Otero: REIT execution in the debt markets has been very strong over the past year and may be underappreciated by investors.
REIT: Lastly, I’m sure you’ve heard, but there’s a big election coming up in November. In general, how does the political and regulatory climate tend to affect your assessment of REITs? Is it difficult to account for these factors in your investment decisions?
Leupp: It’s difficult to do. What we try to do as investors is scenario analysis as to what the economic outlook is going to be based on which party is in power.
Polling data are very inconclusive today, but I think the one thing we can conclude is that a growth platform is going to be required for candidates for the presidency and the open seats in Congress. A lot of promises will be made this year, and that should translate into bullish sentiment on the part of investors.
Rogers: The elections are certainly entertaining, but we will not give too much consideration to them in our investment process. Regardless of the outcome we are looking, and hoping, for a favorable business climate and initiatives to stimulate job growth and help stabilize capital markets. If we get even a little bit of that, we think the sector will enjoy a tailwind and we can focus on which REITs will benefit the most and when.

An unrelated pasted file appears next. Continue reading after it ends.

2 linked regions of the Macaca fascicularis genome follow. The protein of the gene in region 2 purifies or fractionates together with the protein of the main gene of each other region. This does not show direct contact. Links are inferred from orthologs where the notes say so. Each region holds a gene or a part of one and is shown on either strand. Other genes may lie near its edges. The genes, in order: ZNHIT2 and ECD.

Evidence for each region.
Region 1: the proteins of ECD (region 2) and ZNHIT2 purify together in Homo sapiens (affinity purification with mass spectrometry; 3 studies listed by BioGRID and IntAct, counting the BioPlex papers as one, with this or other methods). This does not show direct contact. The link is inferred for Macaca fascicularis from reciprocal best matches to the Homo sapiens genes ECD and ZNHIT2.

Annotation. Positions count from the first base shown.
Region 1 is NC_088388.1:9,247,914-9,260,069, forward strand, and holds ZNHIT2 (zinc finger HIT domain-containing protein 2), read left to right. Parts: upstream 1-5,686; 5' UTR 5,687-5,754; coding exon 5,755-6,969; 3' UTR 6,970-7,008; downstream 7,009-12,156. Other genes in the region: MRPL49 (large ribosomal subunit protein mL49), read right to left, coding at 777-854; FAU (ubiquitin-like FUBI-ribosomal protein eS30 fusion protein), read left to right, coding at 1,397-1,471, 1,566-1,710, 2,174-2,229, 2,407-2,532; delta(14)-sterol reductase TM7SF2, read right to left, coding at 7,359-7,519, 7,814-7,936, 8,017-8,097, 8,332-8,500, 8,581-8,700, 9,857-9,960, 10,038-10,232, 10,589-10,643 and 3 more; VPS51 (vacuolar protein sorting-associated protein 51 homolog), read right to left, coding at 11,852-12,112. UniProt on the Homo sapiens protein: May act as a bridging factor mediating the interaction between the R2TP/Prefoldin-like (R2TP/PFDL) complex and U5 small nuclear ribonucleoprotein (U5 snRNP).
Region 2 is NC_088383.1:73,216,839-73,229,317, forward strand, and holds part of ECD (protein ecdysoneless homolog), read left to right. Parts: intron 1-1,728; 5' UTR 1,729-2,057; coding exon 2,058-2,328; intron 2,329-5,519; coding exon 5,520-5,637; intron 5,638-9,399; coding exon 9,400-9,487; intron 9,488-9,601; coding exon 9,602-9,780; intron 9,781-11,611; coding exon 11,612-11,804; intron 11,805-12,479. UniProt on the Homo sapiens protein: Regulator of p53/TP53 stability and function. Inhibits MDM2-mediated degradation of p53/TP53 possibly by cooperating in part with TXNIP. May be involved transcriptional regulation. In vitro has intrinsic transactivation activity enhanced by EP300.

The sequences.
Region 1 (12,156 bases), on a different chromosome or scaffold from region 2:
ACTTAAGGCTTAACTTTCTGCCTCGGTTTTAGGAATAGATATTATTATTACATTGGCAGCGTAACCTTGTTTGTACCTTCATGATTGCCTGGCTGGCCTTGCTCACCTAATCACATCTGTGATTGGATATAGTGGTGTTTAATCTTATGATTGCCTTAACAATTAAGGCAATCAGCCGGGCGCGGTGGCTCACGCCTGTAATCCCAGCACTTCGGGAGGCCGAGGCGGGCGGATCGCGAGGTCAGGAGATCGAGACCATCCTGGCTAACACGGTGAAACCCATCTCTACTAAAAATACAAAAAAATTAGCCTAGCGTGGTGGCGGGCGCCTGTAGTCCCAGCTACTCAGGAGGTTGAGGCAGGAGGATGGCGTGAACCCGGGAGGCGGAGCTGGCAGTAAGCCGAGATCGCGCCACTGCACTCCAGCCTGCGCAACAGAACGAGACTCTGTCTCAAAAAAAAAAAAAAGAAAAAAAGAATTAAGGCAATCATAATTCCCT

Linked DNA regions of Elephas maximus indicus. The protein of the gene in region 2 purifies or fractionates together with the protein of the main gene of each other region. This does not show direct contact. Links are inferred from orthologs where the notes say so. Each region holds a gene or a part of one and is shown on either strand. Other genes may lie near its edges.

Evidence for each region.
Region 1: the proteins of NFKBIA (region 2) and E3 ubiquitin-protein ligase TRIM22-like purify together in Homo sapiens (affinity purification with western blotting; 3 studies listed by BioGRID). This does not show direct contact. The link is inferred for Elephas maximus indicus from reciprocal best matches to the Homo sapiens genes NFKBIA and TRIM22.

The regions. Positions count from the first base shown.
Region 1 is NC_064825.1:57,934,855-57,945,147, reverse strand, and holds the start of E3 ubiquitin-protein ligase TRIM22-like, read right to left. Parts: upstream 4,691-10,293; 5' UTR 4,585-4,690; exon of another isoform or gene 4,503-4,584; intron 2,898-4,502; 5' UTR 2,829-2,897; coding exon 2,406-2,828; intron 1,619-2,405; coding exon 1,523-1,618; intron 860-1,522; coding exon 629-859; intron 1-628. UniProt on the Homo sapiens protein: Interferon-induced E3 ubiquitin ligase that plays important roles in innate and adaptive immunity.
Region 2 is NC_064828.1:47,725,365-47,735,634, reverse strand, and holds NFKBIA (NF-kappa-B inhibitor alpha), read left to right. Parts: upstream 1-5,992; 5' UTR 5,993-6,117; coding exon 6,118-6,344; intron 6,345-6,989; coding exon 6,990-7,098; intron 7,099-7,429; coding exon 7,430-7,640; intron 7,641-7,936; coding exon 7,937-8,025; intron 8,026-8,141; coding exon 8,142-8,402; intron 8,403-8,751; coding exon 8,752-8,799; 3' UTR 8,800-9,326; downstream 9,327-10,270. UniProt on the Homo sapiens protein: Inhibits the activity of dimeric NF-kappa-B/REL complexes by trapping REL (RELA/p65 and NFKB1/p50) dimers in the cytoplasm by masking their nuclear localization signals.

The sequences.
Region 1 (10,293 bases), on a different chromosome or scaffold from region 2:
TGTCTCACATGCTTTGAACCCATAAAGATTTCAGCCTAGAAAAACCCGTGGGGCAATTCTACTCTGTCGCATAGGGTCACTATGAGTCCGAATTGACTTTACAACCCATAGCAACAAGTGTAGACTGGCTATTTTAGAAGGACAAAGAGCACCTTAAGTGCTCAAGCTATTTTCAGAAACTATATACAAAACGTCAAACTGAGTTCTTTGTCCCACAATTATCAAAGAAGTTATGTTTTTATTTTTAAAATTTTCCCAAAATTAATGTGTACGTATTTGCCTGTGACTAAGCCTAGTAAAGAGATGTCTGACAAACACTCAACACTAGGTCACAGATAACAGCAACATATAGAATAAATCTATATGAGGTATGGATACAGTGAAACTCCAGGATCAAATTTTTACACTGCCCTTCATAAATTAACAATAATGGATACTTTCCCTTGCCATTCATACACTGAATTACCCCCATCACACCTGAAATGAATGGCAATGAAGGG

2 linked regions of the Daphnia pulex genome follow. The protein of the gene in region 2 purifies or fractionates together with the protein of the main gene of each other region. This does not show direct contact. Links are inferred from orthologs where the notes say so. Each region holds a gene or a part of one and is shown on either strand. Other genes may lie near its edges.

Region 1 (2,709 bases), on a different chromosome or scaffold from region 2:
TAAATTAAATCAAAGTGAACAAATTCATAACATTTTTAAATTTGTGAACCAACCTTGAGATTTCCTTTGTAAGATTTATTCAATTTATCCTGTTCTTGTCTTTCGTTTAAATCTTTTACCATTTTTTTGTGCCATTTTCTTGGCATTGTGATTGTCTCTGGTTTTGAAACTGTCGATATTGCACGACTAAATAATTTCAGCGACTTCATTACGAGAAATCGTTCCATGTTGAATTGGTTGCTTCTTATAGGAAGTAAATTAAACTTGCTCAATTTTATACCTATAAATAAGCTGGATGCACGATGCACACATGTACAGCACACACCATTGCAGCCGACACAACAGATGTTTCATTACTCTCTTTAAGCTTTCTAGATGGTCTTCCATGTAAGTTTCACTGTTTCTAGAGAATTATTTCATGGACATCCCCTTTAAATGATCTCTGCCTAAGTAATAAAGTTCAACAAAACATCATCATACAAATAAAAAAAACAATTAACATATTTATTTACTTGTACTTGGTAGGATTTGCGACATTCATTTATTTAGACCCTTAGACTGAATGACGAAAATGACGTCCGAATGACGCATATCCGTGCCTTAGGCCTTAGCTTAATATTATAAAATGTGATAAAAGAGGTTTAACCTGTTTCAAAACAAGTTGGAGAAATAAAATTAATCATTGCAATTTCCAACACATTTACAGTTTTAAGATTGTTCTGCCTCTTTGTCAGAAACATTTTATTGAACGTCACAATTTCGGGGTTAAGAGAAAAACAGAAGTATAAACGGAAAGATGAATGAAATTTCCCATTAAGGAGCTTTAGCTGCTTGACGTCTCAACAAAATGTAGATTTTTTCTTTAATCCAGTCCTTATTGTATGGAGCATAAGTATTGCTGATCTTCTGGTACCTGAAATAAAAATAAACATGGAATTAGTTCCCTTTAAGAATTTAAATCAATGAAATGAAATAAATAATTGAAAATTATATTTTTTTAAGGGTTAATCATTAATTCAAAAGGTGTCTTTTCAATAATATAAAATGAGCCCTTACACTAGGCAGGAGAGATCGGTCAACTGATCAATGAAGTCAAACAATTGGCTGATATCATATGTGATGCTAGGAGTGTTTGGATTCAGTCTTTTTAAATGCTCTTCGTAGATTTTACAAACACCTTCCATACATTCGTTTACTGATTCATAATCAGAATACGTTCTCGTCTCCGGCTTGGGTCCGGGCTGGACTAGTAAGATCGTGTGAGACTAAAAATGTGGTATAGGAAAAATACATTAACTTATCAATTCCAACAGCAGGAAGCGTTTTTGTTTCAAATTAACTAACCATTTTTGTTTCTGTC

Otero: Regardless of which political party controls the White House in 2013, the challenges relating to healthcare reform, bank reform, housing and the budget deficit—to name a few—will remain as real threats to the overall economy for years to come and will continue to have an impact on the trajectory of the recovery in commercial real estate. We try to factor these impediments into our overall thought process, but there is not a direct impact on our stock selection.
Ferguson: All eyes are on the election. In my extensive global travels, it is the favorite topic of conversation, so the audience is global for the November presidential race.
Our focus is on whether the election results are likely to create an environment more conducive to growth of the economy and of jobs. I think it is also critical that Washington demonstrate some resolve to deal with the issues necessary to reduce the deficit and restore debt issues to sustainable levels. The latter is critical to maintaining the fragile investor confidence and market stability.
Allen Kenney is REIT’s managing editor.